Feb. 18, 1982, was identified as “Black Thursday” in the pages of National Speed Sport News as five prominent members of the South Florida auto-racing community, including NASCAR Winston Cup driver Gary Balough, were indicted on drug-trafficking charges.
The five were among 66 people charged in what FBI agents described as a multi-million dollar drug ring stretching from Florida to North Carolina. The indictments followed a long probe of alleged drug smuggling and other illegal activities among the Bahamas, several foreign countries and the Carolinas.
Other racing figures charged were Billie Harvey, Bruce “Pee Wee” Griffin, Herbert Tillman and Pete Pistone.
The FBI opened its investigation of Griffin in 1980 and agents identified Harvey and Griffin as the kingpins of the operation. FBI Agent Joe Corless said the drug ring had been making $300 million a year in profits since 1976.
The FBI confiscated approximately $6.5 million in property, including a 400-acre ranch in Florida’s Broward County and a marina in Dania, Fla. Marijuana, rifles, pistols and shotguns were also seized.
FBI Special Agent Welton Merry said the ring consisted of four groups that imported and distributed at least a million pounds of marijuana a year. “These people are the beginning of the octopus,” Merry said.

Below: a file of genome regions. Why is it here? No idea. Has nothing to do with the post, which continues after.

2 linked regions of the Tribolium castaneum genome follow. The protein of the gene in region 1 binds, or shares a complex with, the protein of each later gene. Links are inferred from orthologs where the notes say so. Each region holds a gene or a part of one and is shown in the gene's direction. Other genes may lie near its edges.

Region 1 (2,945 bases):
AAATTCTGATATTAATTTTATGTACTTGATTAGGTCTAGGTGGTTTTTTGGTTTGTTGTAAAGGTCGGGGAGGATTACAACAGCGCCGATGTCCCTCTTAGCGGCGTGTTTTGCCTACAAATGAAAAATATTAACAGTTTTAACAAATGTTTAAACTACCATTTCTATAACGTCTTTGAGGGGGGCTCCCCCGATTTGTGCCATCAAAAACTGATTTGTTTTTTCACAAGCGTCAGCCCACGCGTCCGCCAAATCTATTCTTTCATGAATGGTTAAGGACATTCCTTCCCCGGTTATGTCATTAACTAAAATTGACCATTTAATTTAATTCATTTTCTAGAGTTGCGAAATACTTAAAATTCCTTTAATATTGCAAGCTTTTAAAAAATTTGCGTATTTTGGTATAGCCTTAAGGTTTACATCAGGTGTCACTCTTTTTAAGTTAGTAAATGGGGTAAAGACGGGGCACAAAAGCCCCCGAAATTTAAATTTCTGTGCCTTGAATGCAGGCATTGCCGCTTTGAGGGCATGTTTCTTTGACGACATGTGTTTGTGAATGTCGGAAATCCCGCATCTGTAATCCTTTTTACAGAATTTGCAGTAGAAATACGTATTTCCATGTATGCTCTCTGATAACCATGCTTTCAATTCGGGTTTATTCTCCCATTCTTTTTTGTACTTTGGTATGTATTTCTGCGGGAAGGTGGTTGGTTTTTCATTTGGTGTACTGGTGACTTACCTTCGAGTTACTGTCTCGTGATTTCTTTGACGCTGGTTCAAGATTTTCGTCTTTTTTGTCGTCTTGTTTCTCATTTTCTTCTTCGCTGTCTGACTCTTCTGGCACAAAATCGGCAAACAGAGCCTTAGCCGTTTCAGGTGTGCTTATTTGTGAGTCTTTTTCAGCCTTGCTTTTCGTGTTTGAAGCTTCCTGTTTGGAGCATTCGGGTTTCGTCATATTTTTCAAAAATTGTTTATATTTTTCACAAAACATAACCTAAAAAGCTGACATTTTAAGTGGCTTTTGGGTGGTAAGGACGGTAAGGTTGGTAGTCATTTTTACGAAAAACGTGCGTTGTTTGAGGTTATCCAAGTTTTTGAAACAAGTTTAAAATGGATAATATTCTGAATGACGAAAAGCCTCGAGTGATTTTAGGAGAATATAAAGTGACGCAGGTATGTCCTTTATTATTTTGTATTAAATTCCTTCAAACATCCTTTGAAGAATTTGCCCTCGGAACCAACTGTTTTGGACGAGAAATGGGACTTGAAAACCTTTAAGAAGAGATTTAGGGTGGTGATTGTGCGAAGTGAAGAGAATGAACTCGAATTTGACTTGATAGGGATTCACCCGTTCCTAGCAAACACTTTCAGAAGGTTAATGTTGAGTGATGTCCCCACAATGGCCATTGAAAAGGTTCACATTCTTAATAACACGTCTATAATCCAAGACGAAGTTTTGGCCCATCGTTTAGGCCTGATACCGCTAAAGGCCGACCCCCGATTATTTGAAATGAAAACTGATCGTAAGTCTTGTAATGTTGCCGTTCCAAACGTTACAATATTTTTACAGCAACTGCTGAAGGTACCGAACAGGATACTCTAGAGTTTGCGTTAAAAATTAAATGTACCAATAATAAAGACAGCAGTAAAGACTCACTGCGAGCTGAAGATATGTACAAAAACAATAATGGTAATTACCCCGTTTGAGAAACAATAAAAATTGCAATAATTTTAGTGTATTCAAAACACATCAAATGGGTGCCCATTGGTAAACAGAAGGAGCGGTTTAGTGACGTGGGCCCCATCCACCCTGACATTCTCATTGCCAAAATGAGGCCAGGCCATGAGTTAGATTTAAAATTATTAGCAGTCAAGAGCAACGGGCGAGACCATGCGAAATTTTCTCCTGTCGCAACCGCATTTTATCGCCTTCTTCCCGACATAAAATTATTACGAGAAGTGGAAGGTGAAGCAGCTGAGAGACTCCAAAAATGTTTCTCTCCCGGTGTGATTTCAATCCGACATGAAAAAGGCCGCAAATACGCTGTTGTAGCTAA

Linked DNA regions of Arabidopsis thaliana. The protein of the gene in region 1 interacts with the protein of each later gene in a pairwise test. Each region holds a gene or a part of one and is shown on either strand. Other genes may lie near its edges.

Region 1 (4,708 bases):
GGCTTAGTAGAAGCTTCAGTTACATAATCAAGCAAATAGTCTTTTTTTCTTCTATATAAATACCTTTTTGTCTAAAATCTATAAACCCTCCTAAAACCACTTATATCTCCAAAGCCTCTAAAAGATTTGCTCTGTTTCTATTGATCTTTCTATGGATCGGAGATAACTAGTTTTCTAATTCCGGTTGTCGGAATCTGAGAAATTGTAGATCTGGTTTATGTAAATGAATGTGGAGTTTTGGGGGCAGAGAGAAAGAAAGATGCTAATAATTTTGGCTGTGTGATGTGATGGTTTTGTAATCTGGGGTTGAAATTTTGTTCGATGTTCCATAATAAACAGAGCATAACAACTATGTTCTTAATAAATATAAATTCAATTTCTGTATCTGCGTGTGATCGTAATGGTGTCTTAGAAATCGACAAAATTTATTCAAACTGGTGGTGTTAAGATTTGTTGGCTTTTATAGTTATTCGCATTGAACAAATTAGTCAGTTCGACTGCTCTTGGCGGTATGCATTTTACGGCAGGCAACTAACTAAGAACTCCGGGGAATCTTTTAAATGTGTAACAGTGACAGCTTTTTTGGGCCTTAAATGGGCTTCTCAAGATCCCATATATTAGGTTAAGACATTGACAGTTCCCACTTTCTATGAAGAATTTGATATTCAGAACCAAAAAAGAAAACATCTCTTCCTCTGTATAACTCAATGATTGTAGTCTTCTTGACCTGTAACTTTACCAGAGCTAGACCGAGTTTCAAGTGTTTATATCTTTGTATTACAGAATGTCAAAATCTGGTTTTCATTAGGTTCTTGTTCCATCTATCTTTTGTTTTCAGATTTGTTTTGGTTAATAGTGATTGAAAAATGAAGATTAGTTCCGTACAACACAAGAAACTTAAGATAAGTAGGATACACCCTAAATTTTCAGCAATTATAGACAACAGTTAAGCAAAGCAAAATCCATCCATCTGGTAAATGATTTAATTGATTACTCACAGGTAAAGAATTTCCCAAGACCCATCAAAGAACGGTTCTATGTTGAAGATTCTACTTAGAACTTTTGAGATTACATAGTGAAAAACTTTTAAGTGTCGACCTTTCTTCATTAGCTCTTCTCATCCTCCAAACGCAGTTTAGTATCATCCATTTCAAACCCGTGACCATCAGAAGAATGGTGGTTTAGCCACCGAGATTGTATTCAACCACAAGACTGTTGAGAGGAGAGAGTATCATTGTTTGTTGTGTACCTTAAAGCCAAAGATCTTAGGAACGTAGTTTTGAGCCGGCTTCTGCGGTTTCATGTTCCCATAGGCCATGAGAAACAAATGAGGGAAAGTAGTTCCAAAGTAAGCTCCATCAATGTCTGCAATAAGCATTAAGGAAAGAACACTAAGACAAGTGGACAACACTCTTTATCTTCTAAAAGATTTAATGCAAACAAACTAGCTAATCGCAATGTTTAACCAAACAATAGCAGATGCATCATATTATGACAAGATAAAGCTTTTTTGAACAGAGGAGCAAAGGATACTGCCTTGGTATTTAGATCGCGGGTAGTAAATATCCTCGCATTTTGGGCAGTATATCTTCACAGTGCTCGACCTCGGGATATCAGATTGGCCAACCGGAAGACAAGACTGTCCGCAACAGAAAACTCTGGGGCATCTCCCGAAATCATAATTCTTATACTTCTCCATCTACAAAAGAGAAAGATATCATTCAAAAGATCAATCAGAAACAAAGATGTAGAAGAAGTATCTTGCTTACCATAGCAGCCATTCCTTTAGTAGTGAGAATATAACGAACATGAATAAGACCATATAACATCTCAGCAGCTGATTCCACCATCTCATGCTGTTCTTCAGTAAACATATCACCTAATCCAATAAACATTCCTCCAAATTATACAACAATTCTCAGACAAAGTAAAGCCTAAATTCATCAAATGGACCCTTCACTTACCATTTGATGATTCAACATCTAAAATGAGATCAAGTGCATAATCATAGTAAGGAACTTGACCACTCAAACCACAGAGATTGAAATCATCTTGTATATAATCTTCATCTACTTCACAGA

According to the FBI, evidence showed that some of the suspects used their race cars to transport narcotics to other states.
Balough was released from a Miami jail on $100,000 bond and drove the No. 75 Rahmoc Racing Buick in that weekend’s Winston Cup race in Richmond, Va. Ironically; he was involved in an early accident and finished last in the 32-car field.
“I’d like to say a few things, but my lawyer says not to,” Balough told reporters at the track. “Maybe when it’s all over, I’ll make some comments.”
Others in the garage area said the publicity surrounding the arrests gave racing a “black eye.”
Chris Economaki’s column in the Feb. 24 issue of NSSN included: “The unfortunate headlines of last week concerning a few racing insiders caught up in a drug investigation is another slap in the face for our sport. Unlike the ‘moonshiners’ of the ’30s and ’40s who broke an unpopular law, drugs, particularly the hard ones, are a cancer on the American scene. Papers that wouldn’t carry a race result if the mayor of their city won at Indy, bannered the racing connection of the drug story.”